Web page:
Dear Vicki: I am a young sewing enthusiast. I have been making aprons, bags and skirts.
Now I would like to try to make a dress. I am picturing something simple but unique, and I need guidance so that I don’t choose something that is too difficult or that will show my inexperience. I enjoy reading your column; it is usually my favorite page in the paper. Thanks. – Shelly F.
Dear Shelly: I really love this youthful dress from McCall’s. It is number 6433. If sleeves make you too nervous, one view is sleeveless. The other view has tiny, capped, self-lined sleeves. I really like the non-symmetry and the very interesting neckline.
The lack of a collar means you can accessorize easily with a scarf or jacket. This dress can go to the office or out to dinner. If you don’t love the pleats, there is even a view for knits that leaves them out. So you can make this pattern over and over, changing elements to make each dress different.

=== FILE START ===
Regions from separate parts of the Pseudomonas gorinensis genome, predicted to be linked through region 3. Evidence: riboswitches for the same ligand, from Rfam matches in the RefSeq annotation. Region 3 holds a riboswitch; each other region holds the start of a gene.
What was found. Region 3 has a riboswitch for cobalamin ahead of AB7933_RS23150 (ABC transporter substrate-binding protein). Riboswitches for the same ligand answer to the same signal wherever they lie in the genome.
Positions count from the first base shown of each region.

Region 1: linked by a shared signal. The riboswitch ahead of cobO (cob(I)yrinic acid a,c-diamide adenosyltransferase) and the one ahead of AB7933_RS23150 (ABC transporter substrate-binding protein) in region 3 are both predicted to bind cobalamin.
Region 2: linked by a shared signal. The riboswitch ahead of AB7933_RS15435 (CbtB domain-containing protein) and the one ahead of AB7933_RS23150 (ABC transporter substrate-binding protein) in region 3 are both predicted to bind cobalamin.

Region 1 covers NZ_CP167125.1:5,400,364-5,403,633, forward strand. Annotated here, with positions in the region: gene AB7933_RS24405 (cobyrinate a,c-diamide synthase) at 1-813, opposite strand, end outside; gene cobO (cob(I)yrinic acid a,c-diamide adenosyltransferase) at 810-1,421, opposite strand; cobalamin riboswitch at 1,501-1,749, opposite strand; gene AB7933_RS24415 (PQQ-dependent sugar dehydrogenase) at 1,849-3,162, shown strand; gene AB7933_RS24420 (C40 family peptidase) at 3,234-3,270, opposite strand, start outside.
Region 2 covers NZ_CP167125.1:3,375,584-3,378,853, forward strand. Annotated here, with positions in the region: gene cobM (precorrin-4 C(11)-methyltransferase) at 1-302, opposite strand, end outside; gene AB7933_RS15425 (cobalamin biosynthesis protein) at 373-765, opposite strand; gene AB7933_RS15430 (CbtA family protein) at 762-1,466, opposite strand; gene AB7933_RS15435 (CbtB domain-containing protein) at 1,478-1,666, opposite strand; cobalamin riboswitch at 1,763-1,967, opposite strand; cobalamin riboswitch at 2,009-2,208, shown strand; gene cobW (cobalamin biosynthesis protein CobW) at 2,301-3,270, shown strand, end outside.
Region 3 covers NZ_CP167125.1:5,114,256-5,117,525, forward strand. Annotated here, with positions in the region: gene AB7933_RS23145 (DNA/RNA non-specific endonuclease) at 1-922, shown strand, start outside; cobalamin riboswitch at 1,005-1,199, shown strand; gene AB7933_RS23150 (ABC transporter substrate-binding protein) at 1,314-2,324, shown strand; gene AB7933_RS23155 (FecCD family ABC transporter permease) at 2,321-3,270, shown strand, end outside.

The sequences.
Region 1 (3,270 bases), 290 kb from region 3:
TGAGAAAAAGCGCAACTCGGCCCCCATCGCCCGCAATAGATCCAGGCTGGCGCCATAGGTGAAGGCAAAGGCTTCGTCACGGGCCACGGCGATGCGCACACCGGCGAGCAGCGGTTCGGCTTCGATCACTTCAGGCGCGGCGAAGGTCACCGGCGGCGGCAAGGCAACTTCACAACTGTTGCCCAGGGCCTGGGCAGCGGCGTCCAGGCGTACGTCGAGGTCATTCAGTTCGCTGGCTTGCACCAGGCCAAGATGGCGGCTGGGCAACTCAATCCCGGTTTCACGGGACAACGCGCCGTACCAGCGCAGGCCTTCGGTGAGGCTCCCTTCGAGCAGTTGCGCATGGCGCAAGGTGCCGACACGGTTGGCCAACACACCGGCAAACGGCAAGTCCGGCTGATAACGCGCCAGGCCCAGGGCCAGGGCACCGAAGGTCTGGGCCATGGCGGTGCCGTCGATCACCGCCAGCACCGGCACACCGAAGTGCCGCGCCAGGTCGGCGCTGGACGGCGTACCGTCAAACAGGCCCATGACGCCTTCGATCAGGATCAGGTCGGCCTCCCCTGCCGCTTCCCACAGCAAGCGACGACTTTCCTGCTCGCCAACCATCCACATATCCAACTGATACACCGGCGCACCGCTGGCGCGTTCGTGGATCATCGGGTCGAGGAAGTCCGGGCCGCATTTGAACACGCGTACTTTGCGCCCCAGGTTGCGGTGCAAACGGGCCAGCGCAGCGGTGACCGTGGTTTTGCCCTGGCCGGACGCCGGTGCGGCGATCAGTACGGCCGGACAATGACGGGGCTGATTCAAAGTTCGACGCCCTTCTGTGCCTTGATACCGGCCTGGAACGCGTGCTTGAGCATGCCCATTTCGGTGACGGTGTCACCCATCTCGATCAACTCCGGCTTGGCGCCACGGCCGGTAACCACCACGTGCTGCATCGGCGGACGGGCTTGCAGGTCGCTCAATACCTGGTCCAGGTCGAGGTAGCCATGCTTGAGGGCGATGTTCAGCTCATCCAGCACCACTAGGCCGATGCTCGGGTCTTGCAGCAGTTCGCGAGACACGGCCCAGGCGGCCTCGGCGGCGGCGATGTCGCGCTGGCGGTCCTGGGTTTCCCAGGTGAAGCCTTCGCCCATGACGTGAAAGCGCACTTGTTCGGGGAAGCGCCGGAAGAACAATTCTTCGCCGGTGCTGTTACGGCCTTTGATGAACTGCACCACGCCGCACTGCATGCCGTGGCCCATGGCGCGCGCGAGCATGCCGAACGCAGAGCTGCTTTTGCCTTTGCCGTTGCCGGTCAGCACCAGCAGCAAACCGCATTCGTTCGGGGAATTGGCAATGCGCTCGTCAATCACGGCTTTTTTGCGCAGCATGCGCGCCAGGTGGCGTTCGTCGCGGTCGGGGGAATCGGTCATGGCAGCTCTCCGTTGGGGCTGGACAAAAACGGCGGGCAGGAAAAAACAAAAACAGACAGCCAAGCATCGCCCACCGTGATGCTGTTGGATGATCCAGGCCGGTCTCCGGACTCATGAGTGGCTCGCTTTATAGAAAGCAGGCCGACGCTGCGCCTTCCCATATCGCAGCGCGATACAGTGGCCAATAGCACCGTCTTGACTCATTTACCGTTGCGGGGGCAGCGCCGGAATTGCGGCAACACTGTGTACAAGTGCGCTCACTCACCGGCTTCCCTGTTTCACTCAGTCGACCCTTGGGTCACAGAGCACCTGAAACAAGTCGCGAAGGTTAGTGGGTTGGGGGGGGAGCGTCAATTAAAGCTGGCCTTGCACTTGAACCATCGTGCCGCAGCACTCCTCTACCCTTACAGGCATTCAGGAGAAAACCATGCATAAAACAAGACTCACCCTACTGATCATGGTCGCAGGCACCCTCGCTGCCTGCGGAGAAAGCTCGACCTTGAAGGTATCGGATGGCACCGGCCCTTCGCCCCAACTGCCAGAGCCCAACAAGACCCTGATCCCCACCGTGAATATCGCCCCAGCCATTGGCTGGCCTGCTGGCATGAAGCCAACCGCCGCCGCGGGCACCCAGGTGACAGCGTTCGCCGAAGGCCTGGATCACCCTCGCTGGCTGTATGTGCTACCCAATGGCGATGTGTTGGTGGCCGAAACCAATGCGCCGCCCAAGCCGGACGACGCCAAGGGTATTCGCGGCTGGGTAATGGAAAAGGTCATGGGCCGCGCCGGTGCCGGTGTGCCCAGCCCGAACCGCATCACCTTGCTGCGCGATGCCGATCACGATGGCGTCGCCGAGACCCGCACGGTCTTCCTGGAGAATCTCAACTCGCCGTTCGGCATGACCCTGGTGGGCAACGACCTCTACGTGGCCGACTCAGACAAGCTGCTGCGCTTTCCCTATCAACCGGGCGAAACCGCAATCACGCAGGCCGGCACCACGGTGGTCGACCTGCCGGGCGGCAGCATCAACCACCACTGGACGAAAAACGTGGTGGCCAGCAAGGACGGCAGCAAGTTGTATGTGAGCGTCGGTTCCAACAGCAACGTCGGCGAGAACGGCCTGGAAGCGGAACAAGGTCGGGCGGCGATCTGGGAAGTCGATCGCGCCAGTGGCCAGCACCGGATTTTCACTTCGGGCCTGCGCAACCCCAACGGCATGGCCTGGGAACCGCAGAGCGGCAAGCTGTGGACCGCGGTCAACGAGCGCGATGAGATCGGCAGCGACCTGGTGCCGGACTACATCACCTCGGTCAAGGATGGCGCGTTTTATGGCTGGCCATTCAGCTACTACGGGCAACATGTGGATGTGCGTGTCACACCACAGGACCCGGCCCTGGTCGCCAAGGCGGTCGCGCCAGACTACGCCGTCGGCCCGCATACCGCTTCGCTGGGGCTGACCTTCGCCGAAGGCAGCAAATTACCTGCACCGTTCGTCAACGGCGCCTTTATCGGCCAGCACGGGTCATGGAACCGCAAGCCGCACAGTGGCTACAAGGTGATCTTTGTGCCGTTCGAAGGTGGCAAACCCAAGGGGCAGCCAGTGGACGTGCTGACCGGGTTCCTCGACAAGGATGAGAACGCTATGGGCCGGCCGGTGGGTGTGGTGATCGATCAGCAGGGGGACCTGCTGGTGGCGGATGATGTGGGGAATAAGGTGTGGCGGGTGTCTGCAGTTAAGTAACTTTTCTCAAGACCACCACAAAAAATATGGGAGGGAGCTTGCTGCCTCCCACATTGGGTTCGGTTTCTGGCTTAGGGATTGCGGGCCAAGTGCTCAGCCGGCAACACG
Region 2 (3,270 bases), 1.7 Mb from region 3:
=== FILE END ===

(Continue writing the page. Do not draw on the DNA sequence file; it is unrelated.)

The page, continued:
Dear Vicki: I have been seeing exposed zippers in clothes and wonder what you think about them. If I wanted to do it, would I need a certain pattern? Thanks for writing this column; I give you a thumbs up. – Meghan T.
Dear Meghan: My daughters both spotted the exposed zippers some time ago. We like to cruise through designer departments and boutiques. We copied the look using ridiculously expensive (and wonderful) RIRI zippers, and it was tricky but very fun. This is exactly why we sew!
You won’t need a special pattern, but you will need to plan ahead and change the order of construction to make it neat, because you will be turning your edges toward the right side and putting the zipper on top. Run, don’t walk, and buy the Threads magazine from August. It has an article just for you – step-by-step instructions all about insertion of an exposed zipper technique.
This week’s reader’s tip is from Jeannie Hammack, of Houston. She writes:
“I put a light string of drapery weights in the back hem of my jackets to help them hang straight. It makes them much more comfortable when I don’t have to rearrange my clothing.”
Please send your tips and questions to me, Vicki Farmer Ellis, P.O. Box 220463, St. Louis, MO 63122, or email me at firstname.lastname@example.org.